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Madison Health diabetes education program merits ADA recognition
April 26, 2017

The prestigious American Diabetes Association (ADA) Education Recognition Certificate for a quality diabetes self-management education program was recently awarded to the Managing Diabetes Program at Madison Health. ADA believes that this program offers high-quality education that is an essential component of effective diabetes treatment.

 

The Association’s Education Recognition Certificate assures that educational programs meet the National Standards for Diabetes Self-Management Education Programs. Recognition is a selective process awarded to diabetic education programs fulfilling the best practices standards for Diabetes Self-Management Education, and Madison Health’s program is the first to receive such recognition in Madison County.

 

Programs apply for Recognition voluntarily. Programs that achieve Recognition status have a staff of knowledgeable health professionals who can provide participants with comprehensive information about diabetes management. Education Recognition status is verified by an official certificate from ADA and awarded for four years.

 

“Our six month program includes two individual sessions with a Registered Dietitian, four classroom experiences to learn complete diabetic management, and access to additional nutrition and meal planning programming throughout the year,” said Elizabeth Douglass, a Registered Dietitian at Madison Health. “Graduates of our program see improvements in blood sugar control, weight loss, and an increase in energy and quality of life.”

 

According to the American Diabetes Association, there are 29.1 million people or 9.3% of the population in the United States who have diabetes. While an estimated 21 million have been diagnosed, unfortunately, 8.1 million people are not aware that they have this disease. Each day approximately 4,657 people are diagnosed with diabetes. Many will first learn that they have diabetes when they are treated for one of its life-threatening complications – heart disease and stroke, kidney disease, blindness, and nerve disease and amputation. About 1.7 million new cases of diabetes were diagnosed in people aged 20 years or older in 2012 in the US. Diabetes contributed to 234,051 deaths in 2010, making it the seventh leading cause of death in the US. Overall, the risk for death among people with diabetes is about twice that of people of similar age but without diabetes.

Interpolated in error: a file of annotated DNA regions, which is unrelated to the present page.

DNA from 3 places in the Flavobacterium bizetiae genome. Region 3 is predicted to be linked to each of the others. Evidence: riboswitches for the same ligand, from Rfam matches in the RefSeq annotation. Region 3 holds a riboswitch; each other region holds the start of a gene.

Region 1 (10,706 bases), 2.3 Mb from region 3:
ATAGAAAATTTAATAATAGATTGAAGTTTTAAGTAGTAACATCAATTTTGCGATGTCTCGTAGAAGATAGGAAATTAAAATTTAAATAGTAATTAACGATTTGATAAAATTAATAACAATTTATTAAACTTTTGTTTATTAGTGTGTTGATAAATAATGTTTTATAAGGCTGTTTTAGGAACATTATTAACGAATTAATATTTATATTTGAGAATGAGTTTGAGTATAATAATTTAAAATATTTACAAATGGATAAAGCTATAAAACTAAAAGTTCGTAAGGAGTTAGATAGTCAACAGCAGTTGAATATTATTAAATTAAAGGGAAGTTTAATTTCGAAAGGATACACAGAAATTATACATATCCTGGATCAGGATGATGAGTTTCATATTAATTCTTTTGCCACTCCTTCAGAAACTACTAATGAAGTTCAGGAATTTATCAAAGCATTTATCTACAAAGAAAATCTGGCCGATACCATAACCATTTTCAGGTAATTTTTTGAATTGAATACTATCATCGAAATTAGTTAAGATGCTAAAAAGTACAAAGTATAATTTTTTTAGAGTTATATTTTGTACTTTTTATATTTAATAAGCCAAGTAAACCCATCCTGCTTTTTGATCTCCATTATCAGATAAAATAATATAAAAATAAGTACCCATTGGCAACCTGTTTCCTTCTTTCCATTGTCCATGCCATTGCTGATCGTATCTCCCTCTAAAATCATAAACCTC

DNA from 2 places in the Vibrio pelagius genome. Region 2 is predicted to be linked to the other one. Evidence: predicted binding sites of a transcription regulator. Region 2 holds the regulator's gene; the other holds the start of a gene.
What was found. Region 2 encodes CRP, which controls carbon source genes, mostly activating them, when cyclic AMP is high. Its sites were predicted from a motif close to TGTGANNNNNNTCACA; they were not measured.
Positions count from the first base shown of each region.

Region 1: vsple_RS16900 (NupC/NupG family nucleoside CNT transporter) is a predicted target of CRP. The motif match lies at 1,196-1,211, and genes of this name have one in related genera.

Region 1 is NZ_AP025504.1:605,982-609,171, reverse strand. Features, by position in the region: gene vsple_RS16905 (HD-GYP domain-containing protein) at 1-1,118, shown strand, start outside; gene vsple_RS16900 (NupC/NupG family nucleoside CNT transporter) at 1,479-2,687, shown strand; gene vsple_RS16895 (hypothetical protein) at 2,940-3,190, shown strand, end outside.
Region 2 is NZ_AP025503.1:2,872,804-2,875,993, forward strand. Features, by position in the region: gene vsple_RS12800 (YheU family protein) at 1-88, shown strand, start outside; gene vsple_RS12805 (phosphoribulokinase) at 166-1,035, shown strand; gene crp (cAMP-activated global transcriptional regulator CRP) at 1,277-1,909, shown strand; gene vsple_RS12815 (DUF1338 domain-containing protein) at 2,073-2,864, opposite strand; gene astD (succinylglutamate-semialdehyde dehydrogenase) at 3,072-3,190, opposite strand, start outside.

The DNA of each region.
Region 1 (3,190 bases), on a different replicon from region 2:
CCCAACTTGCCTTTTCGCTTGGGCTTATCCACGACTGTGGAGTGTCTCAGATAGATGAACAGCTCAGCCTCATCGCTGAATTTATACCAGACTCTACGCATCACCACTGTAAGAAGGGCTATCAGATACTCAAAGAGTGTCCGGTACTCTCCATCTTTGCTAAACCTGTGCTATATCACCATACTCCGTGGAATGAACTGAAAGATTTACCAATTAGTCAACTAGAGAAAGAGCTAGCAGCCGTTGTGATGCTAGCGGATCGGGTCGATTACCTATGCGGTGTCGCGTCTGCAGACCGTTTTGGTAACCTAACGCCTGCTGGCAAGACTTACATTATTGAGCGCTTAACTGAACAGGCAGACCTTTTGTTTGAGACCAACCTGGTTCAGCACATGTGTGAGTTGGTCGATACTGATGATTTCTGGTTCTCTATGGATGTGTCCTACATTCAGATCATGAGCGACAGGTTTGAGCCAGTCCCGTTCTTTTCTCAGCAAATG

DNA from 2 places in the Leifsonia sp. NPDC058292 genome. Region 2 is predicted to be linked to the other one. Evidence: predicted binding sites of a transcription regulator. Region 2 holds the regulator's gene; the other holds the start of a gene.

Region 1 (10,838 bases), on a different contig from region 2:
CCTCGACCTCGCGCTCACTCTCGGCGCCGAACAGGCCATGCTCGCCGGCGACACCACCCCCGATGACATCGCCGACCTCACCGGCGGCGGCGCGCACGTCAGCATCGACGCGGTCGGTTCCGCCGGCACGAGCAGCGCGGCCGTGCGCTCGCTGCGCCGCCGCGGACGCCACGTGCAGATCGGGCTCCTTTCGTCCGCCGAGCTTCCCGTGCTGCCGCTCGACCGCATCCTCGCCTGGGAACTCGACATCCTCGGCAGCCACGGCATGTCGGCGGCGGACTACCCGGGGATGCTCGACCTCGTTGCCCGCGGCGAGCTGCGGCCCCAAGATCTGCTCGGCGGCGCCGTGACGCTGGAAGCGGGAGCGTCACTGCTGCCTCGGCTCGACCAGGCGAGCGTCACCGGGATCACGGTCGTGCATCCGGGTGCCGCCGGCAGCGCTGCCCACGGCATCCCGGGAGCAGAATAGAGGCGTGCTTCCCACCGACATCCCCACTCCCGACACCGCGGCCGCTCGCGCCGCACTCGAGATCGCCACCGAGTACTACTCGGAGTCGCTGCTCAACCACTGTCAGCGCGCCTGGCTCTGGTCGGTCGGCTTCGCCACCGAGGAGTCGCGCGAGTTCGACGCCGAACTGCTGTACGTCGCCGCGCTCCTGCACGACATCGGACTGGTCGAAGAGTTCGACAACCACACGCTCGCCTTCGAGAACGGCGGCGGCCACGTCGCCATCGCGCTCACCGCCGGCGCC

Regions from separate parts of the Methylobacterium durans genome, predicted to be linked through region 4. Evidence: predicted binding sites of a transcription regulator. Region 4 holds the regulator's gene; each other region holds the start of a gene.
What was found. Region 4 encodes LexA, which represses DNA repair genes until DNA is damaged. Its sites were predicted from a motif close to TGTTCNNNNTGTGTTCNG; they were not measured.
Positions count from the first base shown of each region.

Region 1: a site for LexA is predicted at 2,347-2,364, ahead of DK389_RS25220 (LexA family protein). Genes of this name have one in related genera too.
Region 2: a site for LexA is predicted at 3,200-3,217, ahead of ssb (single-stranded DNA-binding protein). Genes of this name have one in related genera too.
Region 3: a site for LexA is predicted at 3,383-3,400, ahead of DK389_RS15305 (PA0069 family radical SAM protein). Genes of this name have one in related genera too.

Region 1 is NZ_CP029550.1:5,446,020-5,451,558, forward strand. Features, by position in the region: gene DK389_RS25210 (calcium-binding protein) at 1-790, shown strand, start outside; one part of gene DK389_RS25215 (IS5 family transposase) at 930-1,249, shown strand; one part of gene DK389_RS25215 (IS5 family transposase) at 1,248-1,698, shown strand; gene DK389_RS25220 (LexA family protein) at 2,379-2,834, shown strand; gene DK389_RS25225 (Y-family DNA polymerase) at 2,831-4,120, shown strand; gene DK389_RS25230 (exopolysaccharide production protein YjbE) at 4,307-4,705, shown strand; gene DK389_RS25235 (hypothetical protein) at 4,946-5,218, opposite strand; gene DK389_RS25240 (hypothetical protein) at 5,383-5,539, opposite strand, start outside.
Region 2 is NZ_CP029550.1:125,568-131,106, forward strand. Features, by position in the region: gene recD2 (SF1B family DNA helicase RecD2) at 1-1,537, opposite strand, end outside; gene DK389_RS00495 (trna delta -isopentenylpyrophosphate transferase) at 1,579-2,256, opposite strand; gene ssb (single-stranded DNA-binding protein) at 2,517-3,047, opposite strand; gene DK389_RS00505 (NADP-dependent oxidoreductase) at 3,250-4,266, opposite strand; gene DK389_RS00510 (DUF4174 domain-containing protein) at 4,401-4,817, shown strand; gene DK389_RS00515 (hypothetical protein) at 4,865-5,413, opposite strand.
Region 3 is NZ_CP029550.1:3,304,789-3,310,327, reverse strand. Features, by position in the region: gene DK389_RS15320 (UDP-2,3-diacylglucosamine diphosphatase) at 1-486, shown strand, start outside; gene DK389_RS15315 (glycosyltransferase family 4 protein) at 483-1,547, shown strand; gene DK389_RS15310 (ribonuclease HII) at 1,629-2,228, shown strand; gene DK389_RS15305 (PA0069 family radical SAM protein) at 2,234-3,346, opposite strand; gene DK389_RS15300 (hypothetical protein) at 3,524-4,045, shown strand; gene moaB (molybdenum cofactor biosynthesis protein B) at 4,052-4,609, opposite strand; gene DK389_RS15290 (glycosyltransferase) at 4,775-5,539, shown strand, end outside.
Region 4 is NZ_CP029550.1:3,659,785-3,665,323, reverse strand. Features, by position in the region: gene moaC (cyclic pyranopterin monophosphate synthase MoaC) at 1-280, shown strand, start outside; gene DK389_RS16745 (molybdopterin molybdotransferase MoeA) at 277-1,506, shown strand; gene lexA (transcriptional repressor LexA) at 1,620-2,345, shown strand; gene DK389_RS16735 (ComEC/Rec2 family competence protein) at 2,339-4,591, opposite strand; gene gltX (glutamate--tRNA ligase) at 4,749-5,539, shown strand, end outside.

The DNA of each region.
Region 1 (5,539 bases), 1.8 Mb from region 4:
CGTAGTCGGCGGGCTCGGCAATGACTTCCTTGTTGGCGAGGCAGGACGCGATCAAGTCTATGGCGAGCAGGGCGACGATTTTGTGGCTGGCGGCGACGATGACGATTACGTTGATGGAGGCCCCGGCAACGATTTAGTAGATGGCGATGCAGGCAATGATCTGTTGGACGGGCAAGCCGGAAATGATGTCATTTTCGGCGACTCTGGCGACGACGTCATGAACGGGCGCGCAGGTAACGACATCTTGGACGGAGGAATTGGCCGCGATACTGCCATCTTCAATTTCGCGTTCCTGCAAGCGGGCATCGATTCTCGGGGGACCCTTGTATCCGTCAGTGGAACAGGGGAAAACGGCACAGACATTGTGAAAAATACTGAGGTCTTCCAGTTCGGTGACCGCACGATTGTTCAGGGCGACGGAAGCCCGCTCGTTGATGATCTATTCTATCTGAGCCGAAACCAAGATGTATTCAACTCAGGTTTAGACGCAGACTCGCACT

“Since diabetes is such an epidemic in our country, our Dietitians are pleased to offer this advanced level of care and look forward to serving our community’s needs for years to come,” adds Douglass.

 

 

Classes are held Wednesdays from 9am until 10:30am, as well as 6pm until 7:30pm. For more information about the Managing Diabetes Program at Madison Health, please call 740.845.7094.

 

The American Diabetes Association is the nation’s leading non-profit health organization supporting diabetes research, advocacy and information for health professionals, patients and the public. Founded in 1940, the Association has an area office in every state and conducts programs in communities nationwide.

 

For more information on other Recognized education programs and American Diabetes Association programs, call your local ADA office or contact the ADA online at www.diabetes.org/erp

 

 

 



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